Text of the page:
Marie-Clémence Paes - This gives different levels for reading into the film and that is exactly what we’re trying to do: have the spectators make this new dimension of the story their own. Some will see the energy, others the problems of water, others extraordinary men, others will just listen to the music… And there will be as many stories as there are spectators. That’s what’s magic in documentary film; each person can see things in their own way, depending on their individual experience.
Cesar Paes - Their concrete experiences in the field are what nourishes their songs and inspire their words. Where are the ideals they sing about, what guides their activities ? Commitment is perhaps the key word when talking about the Mahaleo. This commitment is the underlying theme of our film. How far should one go ? As far as entering politics ?
Marie-Clémence Paes - What’s particular about Madagascar is that it has experienced all possible kinds of government imaginable. The Malagasy people went from the Imerina kingdoms to unrestrained liberalism, via French colonisation, a republic and so-called democratic socialism. And yet the daily existence of the Malagasy peasants, who represent 80% of the population, has not changed. The governments change but the same issues remain. Mahaleo’s songs are about this state of affairs.
Raymond Rajaonarivelo - At first, they could say everything in their songs, and then little by little the net closed in. Some songs were not allowed on the air: Bemolanga, Politika and Rainvoanjo, for example.
Cesar Paes - In the seventies, a secret intelligence officer was even appointed to keep track of the movements – and above all the words – of the group’s members. But very quickly he became their greatest fan and struck up a friendship with them. He wrote some heavy tomes on them, in which are found not only intelligence reports on the seven musicians, but also their lyrics, the concerts where they were sung, by whom, the number of spectators, the discography and the history of the group. Today, these “bibles” are especially useful for Mahaleo, as often they have kept no track of the many songs they have written or the recordings they have made.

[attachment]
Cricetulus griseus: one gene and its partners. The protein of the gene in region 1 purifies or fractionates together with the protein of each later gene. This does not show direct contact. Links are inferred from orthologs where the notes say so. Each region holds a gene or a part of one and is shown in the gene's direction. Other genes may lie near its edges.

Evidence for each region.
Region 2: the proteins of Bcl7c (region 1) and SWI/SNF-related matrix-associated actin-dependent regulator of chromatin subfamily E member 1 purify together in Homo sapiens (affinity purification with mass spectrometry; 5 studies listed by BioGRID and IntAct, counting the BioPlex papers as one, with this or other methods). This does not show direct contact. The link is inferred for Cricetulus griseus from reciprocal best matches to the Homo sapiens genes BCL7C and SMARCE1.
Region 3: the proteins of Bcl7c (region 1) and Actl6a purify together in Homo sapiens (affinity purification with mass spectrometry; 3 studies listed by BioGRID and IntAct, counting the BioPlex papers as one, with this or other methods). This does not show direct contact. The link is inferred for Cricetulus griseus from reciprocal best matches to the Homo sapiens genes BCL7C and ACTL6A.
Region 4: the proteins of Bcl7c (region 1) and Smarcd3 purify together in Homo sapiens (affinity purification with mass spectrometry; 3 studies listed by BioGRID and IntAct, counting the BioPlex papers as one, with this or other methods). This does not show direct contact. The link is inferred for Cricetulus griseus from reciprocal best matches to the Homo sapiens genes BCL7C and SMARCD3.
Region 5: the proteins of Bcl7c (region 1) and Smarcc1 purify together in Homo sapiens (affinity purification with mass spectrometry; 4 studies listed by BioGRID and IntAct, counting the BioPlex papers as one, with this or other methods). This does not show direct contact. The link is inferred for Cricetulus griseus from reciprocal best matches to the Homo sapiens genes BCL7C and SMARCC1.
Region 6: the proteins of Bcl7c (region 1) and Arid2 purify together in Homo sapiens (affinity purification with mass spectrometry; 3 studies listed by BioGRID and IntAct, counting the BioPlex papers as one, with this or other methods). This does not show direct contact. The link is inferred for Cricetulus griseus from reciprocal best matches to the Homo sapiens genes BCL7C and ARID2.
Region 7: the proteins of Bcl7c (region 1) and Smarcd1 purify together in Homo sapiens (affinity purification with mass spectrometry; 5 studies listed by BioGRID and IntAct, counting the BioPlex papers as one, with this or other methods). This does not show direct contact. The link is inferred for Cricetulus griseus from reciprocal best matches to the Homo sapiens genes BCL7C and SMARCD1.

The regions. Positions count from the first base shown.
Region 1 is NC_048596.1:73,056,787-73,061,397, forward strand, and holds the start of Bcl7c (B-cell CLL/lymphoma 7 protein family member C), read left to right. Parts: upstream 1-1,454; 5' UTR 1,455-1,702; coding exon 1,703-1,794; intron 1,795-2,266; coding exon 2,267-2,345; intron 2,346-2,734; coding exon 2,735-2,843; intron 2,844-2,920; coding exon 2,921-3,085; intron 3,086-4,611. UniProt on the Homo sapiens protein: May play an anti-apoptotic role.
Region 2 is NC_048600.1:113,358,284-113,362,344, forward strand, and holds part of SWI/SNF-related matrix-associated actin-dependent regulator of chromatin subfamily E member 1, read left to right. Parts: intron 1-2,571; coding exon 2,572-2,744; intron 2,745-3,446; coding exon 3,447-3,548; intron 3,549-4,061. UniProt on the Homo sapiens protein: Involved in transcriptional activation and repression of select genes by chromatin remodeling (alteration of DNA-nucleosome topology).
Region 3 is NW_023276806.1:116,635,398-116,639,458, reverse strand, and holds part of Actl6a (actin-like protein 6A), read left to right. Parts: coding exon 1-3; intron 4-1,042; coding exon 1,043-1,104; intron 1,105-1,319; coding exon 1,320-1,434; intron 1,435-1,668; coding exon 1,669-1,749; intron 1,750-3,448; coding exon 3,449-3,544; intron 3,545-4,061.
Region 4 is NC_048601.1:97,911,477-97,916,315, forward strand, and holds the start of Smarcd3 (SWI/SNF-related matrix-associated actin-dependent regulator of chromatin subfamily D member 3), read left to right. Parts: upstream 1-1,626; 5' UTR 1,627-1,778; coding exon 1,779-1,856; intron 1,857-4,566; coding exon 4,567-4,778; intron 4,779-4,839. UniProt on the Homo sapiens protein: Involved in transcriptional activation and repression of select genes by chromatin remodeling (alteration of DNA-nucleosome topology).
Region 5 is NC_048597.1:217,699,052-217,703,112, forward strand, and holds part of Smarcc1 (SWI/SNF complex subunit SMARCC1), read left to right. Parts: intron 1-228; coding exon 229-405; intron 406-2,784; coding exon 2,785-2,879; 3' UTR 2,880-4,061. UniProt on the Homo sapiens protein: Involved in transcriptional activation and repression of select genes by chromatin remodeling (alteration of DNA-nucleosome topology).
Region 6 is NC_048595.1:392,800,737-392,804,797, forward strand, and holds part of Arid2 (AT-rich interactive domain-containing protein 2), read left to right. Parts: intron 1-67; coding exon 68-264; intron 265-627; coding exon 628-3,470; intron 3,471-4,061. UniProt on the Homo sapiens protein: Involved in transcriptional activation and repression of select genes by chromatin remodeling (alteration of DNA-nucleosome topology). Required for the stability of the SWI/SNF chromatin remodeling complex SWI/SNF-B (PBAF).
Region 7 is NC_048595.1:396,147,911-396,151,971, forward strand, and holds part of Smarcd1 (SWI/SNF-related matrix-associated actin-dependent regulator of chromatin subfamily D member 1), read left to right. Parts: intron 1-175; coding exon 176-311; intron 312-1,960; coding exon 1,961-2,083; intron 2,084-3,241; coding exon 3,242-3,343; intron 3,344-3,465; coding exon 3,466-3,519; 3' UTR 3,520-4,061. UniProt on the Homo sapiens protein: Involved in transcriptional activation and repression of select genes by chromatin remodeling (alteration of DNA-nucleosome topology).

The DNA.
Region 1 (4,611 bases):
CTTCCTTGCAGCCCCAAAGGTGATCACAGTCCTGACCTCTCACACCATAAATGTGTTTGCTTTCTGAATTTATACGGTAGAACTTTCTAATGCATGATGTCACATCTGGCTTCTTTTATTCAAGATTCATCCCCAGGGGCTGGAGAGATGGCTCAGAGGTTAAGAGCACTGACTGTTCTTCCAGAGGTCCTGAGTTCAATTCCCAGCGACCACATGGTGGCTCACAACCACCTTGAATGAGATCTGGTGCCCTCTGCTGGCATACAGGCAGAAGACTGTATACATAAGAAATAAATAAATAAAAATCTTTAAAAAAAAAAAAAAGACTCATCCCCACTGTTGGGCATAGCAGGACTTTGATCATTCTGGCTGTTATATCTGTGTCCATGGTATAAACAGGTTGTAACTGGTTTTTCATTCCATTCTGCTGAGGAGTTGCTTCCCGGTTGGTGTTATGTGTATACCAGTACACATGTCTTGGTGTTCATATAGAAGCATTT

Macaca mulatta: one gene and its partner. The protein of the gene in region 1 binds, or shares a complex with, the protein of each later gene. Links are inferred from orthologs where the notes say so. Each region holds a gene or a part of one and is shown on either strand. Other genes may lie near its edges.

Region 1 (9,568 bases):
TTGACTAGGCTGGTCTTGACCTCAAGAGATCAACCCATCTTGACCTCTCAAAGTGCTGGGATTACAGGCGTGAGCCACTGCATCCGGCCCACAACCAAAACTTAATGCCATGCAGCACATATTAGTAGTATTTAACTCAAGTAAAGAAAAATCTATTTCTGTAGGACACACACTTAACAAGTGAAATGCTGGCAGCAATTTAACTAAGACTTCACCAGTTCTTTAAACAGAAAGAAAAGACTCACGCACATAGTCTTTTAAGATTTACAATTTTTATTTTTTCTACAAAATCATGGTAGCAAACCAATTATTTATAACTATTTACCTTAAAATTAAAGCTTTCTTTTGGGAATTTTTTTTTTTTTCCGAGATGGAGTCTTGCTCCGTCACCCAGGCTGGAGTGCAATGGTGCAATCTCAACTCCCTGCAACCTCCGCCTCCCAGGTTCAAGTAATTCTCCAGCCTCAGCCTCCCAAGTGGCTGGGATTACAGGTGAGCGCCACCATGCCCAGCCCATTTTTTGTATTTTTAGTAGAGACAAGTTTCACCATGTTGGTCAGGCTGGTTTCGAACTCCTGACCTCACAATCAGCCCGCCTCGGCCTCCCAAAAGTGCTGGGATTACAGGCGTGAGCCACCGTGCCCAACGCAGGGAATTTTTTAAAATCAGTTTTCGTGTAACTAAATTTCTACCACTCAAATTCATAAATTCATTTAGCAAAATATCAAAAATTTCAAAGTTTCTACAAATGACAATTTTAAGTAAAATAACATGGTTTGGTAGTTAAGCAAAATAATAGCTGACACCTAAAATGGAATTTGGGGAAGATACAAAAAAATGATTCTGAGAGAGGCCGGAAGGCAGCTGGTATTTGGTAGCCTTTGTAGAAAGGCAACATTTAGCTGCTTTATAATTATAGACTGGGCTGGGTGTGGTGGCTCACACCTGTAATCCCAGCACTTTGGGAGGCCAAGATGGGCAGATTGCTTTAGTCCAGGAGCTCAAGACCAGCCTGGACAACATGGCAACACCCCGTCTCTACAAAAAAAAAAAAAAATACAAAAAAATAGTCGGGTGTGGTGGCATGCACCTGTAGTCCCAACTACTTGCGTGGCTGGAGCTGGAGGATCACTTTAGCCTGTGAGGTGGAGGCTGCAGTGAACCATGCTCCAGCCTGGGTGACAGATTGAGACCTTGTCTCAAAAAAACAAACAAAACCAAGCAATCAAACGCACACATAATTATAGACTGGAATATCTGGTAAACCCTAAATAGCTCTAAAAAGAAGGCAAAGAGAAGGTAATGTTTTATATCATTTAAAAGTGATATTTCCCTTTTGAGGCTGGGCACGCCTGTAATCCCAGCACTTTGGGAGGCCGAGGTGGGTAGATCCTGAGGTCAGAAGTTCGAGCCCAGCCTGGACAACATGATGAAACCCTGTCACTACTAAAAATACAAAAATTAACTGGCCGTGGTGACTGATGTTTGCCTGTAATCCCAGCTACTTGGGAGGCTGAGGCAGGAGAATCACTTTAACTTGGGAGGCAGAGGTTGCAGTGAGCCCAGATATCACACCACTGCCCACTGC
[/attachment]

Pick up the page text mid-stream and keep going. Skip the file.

Cesar Paes - Marie-Clémence and I have always worked together. Even if we have different credits in our film, we have always done the writing and editing together. For Mahaleo, we were also with Raymond. We agreed beforehand on our wish to make a joint film. For the editing, we discussed at length; with the same “words”, we sometimes felt we wanted to write different stories. But in the end, the film’s story is one we both wanted to tell. Like two ways of seeing things: one from the inside and the other more distant. Our relationship was very complementary.
Raymond Rajaonarivelo - I direct fiction films and this is my first documentary. I was not really sure of the final result. Was I to make a film on songs? On a country? With musicians? We filmed the group in their daily life and on stage. Of course, we were aware of what we were shooting, but I didn’t have any preconception of the finished film. And then during editing, thanks to the discussions with Cesar, I realised and I felt that, with this film, rather than try and make it conform to a fixed structure – like in fiction – I had first to see how it developed naturally before going into the cutting. Because of this, the film became more alive, a little like a heart that is beating.